Centre for Heart Lung Innovation
St. Paul's Hospital
Room 166 - 1081 Burrard Street
Vancouver, B.C. V6Z 1Y6
Dr. Denise Daley completed a PhD in Epidemiology and Biostatistics at Case Western Reserve University in 2003, followed by post-doctoral training at the University of British Columbia from 2003-2008. In 2008 she was awarded a Tier II Canadian Research Chair (genetic epidemiology of common complex diseases) and appointed as an Assistant Professor at the University of British Columbia and in 2013 she promoted to Associate Professor and her Canadian Research Chair was renewed until 2018. She has received numerous awards including a Michael Smith Foundation for Health Research Career Scholar Award (2008) and the CIHR Institute of Genetics Maud Menten Prize (2009) in recognition of her outstanding achievements as a young investigator. Dr. Daley’s interests are in the study of complex diseases such as cancer, asthma, and heart disease, with a focus on gene-gene and gene-environment interactions.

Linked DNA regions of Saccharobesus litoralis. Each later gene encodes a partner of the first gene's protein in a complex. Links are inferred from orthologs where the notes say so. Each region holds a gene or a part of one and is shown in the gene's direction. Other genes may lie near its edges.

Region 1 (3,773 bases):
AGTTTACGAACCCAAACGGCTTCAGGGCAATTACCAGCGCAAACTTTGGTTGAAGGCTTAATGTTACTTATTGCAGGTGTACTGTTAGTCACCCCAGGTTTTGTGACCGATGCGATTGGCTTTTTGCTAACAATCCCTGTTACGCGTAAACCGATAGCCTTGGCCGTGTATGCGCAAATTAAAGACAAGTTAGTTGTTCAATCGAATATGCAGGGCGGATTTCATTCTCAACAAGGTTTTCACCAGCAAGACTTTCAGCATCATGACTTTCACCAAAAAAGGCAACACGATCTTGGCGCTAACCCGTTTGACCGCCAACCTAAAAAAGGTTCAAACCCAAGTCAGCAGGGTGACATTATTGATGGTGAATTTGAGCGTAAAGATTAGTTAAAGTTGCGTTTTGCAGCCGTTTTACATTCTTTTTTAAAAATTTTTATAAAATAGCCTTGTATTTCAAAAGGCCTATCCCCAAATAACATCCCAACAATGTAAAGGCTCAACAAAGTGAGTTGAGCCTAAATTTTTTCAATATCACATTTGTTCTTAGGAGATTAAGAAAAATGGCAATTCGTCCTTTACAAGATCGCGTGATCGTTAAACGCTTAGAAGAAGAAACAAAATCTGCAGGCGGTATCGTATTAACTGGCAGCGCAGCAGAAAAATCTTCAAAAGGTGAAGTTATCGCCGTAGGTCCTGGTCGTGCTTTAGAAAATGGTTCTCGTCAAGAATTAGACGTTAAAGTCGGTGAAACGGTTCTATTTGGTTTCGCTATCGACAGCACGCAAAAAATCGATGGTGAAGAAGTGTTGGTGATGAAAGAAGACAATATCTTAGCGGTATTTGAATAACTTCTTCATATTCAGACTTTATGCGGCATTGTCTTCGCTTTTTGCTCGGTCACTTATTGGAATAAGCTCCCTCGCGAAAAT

Area of Interest
As part of her research studying why some children get asthma and others do not, Dr. Daley is studying the genetic susceptibility to asthma and other allergic conditions and the complex epigenetic mechanisms that may be involved. She is working to determine what contribution gender, genes, and environment make to the development of asthma and how the epigenome responds to environmental exposures such as tobacco smoke.
Further study of the interaction between genetic and environmental factors will create better understanding of some children develop asthma and others do not, identifying modifiable environmental risk factors which can lead to better treatments for these life-long conditions. To accomplish these goals Dr. Daley is leading an international team of researchers from across North America and the Netherlands, in a collaborative effort to understand the genetic and environmental determinants of asthma.
Dr. Daley is also working on projects to identify genetic and environmental risk factors for colorectal cancer, hypertension, healthy aging, lymphoma, and aortic stenosis.